Zachary is a small kitten who is removed from his home for a reason that is not made clear. However, once removed, he is dealt with kindly by foster parents, a social worker, and a judge. Zachary is not instantly happy once he is adopted, and his difficulties in adjustment are sympathetically understood by his new parents. This book is well written. The illustrations would be much improved if they were in color. The use of a cute animal as an object of displacement makes sense, and the book might meet the needs of a child in foster placement or in a nonfamily residential setting. […] Recommended, Grades PreK-2. 1990, Magination Press, 32pp., $16.95; $5.95 (paper). Ages 4 to 8.  REVIEWER: Maxine Penn (Science Books and Films).  ISBN(s) : 0945354282, 0945354274, 9780945354284, 9780945354277

Cover: Finding the Right SpotFinding The Right Spot : When Kids Can’t Live With Their Parents

Levy, Janice

Only her mother is allowed to call her Cowgirl and together they dream of the day when they will live on a ranch with horses. But the little girl in Finding the Right Spot is not living with her mother, who drinks too much and can’t keep a job. She lives with a foster parent whom she calls Aunt Dane. Aunt Dane is the best of foster parents, not trying to replace a mother but letting her foster child feel loved, letting her know it’s okay to cry, encouraging her to enjoy today. The little girl waits eagerly for her mother to come celebrate her birthday and when she doesn’t, she shares her love with a new puppy instead. The animated illustrations are touching and true. The story is told simply and honestly, offering foster children a chance to identify with someone like themselves and perhaps help them open up about their thoughts and worries. As a classroom read-aloud this poignant story can generate understanding and empathy for different sorts of families and family situations. It is also perfect reading for any adults who are caring for children who are not their own. At the end, a two-page “Note to Caregivers” discusses the range of emotions such children feel–repeated disappointment, loss, uncertainty, perennial hope, complicated loyalties. The caregiver in turn can listen to the child and offer empathy, time to adjust and reassurance. 2004, Magination Press, $14.95. Ages 6 up.  REVIEWER: Karen Leggett (Children’s Literature).  ISBN(s) : 1591470730, 1591470749, 9781591470731, 9781591470748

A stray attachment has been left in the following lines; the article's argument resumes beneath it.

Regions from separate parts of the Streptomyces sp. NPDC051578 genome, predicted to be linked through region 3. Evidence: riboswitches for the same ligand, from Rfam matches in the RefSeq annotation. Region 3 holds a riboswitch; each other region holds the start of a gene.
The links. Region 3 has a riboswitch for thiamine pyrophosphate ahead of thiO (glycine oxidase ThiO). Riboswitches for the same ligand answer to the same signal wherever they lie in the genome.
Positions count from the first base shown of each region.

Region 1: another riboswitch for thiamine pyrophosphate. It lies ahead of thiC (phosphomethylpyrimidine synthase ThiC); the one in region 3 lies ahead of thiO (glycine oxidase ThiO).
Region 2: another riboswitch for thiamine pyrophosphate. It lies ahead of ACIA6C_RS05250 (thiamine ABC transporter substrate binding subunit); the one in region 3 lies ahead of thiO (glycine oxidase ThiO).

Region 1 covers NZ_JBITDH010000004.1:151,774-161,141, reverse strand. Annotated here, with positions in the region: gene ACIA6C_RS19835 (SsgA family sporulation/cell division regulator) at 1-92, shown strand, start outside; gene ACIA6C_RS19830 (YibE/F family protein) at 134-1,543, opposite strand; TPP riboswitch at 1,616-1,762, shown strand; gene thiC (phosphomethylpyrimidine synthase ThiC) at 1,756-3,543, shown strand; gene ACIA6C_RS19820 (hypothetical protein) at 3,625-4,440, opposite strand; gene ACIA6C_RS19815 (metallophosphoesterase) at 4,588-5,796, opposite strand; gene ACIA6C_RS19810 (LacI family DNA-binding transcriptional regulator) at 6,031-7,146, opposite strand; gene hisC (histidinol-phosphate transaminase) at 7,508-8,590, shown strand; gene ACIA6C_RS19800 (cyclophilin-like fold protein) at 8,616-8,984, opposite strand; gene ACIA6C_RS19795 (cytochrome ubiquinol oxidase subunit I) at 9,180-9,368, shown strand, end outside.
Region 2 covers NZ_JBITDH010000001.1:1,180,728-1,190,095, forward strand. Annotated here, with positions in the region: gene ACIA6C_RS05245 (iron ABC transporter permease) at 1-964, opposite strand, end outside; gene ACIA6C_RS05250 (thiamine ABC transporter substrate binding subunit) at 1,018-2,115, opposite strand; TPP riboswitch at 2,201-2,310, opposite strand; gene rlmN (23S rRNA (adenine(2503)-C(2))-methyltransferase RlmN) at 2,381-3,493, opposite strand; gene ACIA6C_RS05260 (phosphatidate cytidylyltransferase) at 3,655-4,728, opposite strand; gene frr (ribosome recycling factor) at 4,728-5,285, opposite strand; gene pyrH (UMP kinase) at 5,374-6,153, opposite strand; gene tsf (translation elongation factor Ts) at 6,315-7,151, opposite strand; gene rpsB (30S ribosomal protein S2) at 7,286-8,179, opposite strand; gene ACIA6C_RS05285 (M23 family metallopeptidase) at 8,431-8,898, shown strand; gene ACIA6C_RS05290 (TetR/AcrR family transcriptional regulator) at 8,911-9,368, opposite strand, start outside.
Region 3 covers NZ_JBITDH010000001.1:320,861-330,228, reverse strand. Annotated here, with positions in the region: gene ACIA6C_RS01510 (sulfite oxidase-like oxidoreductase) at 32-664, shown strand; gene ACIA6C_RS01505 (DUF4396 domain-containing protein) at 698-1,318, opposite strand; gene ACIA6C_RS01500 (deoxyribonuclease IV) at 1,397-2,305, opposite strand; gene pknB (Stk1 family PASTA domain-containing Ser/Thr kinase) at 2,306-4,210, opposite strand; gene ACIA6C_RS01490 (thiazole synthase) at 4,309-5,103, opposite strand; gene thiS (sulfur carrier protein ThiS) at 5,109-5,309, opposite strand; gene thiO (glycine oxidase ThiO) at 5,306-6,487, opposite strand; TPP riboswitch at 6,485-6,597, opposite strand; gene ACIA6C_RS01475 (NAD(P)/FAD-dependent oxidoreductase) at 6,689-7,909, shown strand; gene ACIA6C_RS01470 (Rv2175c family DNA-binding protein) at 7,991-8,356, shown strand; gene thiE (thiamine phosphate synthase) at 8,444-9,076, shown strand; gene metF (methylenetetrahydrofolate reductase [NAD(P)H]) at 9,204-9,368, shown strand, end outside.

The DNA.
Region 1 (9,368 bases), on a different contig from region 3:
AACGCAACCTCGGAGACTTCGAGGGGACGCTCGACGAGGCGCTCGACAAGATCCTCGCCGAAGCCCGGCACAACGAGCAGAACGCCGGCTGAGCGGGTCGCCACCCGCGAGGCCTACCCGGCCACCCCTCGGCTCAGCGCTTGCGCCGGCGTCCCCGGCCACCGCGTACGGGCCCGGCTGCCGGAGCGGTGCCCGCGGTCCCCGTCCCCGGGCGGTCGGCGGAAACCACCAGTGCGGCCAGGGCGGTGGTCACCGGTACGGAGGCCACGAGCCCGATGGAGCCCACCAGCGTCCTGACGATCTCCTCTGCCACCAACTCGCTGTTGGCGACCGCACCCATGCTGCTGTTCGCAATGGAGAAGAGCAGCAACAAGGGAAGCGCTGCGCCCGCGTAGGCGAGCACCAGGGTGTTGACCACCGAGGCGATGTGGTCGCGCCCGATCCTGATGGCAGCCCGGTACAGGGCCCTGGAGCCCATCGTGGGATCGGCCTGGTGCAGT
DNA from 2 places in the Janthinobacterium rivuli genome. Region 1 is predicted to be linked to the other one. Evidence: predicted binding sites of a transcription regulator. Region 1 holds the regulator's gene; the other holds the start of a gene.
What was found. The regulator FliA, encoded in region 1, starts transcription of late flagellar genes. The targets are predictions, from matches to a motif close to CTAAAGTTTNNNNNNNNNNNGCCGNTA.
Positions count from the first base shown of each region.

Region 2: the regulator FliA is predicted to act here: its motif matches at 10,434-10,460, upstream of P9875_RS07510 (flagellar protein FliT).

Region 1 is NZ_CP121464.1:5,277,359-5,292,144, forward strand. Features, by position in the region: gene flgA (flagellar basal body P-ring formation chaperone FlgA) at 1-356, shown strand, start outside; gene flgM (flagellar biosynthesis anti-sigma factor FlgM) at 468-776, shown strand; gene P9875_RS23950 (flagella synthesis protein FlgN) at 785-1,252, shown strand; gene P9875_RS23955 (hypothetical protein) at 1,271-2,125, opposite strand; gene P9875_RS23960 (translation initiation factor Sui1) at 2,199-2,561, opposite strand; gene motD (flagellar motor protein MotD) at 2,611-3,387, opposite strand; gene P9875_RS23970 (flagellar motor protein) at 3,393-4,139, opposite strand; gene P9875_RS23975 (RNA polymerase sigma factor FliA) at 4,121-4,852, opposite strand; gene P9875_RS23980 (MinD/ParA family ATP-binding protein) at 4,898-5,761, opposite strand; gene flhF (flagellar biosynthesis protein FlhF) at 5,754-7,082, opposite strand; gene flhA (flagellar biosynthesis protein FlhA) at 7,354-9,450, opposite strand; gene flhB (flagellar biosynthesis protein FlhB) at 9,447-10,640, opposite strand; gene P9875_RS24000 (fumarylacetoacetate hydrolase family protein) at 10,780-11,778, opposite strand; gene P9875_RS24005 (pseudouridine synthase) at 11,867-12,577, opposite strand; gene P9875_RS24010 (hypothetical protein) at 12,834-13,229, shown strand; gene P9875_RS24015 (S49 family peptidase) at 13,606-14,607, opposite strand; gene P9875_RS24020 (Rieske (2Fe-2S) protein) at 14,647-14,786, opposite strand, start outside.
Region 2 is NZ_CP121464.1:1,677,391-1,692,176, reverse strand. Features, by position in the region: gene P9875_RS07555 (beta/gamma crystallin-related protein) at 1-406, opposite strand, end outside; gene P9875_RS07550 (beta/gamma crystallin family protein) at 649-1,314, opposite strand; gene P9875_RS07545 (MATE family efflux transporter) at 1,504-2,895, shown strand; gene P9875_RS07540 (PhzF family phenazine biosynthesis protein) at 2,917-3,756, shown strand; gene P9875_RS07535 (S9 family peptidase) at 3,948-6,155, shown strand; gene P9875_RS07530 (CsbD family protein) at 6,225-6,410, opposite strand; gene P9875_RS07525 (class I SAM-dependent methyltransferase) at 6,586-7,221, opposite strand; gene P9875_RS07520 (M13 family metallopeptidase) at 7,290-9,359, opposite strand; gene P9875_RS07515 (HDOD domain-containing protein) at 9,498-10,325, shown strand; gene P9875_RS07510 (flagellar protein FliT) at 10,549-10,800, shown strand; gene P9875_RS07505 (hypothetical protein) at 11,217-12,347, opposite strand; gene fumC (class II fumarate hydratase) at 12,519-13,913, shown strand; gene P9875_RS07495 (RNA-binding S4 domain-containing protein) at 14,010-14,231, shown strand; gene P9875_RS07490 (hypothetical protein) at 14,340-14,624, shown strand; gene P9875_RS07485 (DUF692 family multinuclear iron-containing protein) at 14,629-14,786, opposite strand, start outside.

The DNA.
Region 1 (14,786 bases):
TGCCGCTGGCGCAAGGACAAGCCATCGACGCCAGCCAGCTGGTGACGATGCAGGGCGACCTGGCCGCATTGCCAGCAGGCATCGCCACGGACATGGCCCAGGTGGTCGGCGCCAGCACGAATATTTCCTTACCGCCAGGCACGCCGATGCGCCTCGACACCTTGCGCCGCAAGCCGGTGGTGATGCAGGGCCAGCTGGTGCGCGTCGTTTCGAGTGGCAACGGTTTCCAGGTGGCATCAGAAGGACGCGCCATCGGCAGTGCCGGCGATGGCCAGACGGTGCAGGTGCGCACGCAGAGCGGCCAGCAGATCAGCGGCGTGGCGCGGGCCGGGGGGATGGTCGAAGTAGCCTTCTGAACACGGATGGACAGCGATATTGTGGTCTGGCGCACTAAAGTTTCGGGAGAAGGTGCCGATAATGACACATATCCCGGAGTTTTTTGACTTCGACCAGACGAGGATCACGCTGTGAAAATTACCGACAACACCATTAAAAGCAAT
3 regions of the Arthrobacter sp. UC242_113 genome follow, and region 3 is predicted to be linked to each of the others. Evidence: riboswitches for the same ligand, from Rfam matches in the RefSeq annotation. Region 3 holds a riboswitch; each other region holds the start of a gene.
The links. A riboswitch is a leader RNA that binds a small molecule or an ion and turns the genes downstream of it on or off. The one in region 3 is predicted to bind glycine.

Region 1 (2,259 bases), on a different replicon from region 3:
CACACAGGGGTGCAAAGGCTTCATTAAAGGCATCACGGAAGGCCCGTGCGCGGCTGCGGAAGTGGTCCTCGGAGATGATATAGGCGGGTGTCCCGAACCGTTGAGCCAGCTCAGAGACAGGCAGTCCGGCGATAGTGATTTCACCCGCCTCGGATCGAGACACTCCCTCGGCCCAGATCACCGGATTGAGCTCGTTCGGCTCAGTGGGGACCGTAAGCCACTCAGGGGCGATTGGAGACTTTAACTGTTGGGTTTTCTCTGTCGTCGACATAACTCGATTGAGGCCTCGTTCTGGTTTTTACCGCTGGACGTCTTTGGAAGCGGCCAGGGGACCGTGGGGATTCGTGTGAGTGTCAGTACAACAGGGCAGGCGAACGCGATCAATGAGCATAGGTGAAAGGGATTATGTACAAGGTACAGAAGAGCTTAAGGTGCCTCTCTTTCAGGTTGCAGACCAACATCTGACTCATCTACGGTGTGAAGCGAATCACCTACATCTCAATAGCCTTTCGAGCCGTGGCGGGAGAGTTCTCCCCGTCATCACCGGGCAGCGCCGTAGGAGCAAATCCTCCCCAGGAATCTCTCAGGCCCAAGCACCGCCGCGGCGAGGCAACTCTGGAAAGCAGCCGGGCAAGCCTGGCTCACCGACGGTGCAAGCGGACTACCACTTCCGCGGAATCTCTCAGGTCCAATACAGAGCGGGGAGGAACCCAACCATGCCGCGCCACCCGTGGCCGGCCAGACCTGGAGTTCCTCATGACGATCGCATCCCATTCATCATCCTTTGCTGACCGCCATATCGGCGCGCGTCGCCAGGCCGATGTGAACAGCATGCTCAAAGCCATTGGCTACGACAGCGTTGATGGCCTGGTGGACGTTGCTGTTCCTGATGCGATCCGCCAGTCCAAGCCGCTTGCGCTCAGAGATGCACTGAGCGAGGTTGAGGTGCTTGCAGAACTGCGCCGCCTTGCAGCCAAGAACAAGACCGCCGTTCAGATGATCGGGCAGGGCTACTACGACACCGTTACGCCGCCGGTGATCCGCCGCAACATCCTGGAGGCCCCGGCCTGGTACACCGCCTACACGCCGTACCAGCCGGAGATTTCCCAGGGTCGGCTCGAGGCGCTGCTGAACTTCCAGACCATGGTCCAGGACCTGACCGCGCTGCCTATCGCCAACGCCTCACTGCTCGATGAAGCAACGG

Cover: A Mother for Choco A Mother For Choco

Kasza, Keiko
Choco, a little bird who lives alone, longs for a mother and sets off to find one. He approaches one animal after another, asking, “Are you my mother?” Sound familiar? So far it’s like Palmer’s Are You My Mother? (1966), but here comes the twist. Choco breaks down and sobs because “he couldn’t find a mother who looked just like him.” However, a motherly bear hears him crying, decides to adopt him, and takes him home to meet his new siblings: Hippy (the hippopotamus), Ally (the alligator), and Piggy (yep). They don’t look alike, but they’re a happy family. While the watercolor artwork is somewhat unpolished, it has a bright charm and friendly appeal. This is a message book, but the message is one that many adoptive parents will want to share with their children. Category: For the Young. 1992, Putnam, $14.95. Ages 2-6.  REVIEWER: Carolyn Phelan (Booklist).  ISBN(s) : 0399218416, 9780399218415